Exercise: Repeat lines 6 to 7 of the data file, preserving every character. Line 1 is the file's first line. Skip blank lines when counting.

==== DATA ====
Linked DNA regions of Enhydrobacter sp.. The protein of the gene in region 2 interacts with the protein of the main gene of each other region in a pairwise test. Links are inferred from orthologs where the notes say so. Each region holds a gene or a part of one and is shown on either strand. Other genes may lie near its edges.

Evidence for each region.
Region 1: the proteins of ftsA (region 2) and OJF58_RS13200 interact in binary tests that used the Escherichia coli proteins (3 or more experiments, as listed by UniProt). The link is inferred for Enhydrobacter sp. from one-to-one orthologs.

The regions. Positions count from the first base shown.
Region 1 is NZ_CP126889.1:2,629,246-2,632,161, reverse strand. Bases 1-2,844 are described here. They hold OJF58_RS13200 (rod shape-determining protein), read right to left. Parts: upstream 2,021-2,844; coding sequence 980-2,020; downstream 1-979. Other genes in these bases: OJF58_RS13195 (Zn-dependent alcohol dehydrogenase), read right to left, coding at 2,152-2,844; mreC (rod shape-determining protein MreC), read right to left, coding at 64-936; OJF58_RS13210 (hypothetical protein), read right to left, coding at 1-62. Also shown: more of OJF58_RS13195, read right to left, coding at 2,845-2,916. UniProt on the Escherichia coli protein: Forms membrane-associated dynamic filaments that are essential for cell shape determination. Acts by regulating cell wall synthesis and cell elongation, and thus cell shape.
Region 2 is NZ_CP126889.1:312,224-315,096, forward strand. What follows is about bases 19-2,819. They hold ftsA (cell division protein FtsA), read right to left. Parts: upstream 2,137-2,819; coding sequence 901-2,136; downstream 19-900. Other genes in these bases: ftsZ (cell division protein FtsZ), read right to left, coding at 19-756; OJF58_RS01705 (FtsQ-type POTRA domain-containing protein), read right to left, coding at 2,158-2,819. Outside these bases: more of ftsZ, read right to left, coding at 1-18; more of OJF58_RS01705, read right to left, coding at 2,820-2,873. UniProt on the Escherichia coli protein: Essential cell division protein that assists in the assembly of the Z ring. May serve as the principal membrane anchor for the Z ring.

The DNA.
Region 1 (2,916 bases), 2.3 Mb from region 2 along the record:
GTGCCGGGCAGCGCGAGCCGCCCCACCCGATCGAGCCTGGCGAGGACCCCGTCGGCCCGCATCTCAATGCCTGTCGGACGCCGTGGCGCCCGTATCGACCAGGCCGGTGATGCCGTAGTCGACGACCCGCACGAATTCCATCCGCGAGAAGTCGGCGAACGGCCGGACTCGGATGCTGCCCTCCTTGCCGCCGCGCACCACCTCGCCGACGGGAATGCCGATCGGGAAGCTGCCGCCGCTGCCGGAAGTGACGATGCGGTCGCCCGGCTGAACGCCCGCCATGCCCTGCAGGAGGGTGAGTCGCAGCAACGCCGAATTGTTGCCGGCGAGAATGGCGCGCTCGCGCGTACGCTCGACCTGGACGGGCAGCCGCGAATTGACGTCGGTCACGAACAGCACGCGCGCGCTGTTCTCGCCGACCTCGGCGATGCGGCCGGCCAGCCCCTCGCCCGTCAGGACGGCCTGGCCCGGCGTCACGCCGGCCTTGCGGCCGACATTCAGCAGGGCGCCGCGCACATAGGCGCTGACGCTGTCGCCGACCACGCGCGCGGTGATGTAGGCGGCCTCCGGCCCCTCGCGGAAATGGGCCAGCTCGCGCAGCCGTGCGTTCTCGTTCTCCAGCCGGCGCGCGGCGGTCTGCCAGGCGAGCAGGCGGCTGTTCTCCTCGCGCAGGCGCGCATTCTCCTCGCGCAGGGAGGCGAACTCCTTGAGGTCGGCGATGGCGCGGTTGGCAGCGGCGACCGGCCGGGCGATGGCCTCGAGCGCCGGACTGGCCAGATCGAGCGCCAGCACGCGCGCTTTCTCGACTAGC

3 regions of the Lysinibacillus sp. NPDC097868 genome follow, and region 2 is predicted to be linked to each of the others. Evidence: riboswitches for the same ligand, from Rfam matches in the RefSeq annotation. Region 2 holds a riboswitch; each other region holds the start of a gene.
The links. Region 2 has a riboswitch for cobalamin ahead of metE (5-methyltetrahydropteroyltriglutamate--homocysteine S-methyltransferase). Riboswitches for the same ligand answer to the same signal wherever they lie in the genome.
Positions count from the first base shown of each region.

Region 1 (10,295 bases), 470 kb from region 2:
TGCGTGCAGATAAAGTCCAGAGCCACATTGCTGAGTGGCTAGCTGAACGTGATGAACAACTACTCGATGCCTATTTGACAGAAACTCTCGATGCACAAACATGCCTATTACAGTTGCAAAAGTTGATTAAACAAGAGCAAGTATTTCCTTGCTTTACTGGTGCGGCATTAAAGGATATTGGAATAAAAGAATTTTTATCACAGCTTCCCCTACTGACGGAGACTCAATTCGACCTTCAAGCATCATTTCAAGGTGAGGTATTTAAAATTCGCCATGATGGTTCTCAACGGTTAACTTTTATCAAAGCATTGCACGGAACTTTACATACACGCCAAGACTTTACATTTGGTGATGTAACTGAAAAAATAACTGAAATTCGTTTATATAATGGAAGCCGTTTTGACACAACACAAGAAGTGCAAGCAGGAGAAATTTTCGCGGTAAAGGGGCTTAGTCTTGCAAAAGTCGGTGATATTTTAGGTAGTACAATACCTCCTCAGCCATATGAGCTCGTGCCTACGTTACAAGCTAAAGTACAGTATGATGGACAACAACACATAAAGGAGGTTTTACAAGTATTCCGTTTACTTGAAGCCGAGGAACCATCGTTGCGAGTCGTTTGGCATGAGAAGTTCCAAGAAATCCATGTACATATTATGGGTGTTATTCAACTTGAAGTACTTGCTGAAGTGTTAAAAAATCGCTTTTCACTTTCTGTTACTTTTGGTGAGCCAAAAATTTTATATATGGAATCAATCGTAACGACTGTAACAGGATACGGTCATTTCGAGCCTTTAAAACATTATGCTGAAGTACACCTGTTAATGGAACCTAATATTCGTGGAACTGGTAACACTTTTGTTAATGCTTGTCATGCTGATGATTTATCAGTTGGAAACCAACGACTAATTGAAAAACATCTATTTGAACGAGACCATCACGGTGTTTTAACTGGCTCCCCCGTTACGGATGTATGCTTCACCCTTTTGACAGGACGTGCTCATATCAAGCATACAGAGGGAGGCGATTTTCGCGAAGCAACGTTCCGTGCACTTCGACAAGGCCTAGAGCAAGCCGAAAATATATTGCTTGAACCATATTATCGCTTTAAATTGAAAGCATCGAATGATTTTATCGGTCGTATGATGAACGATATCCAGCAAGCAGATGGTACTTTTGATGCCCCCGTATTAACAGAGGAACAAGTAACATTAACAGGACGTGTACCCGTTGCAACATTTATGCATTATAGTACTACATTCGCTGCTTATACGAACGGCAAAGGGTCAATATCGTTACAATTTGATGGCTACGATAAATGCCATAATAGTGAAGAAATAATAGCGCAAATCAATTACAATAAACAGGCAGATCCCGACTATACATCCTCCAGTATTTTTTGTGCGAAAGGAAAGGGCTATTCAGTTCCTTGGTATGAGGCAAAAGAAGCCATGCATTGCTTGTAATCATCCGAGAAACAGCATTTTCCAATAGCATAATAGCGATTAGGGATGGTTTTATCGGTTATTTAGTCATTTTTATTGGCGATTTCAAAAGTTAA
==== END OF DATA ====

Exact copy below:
Region 2 is NZ_CP126889.1:312,224-315,096, forward strand. What follows is about bases 19-2,819. They hold ftsA (cell division protein FtsA), read right to left. Parts: upstream 2,137-2,819; coding sequence 901-2,136; downstream 19-900. Other genes in these bases: ftsZ (cell division protein FtsZ), read right to left, coding at 19-756; OJF58_RS01705 (FtsQ-type POTRA domain-containing protein), read right to left, coding at 2,158-2,819. Outside these bases: more of ftsZ, read right to left, coding at 1-18; more of OJF58_RS01705, read right to left, coding at 2,820-2,873. UniProt on the Escherichia coli protein: Essential cell division protein that assists in the assembly of the Z ring. May serve as the principal membrane anchor for the Z ring.

The DNA.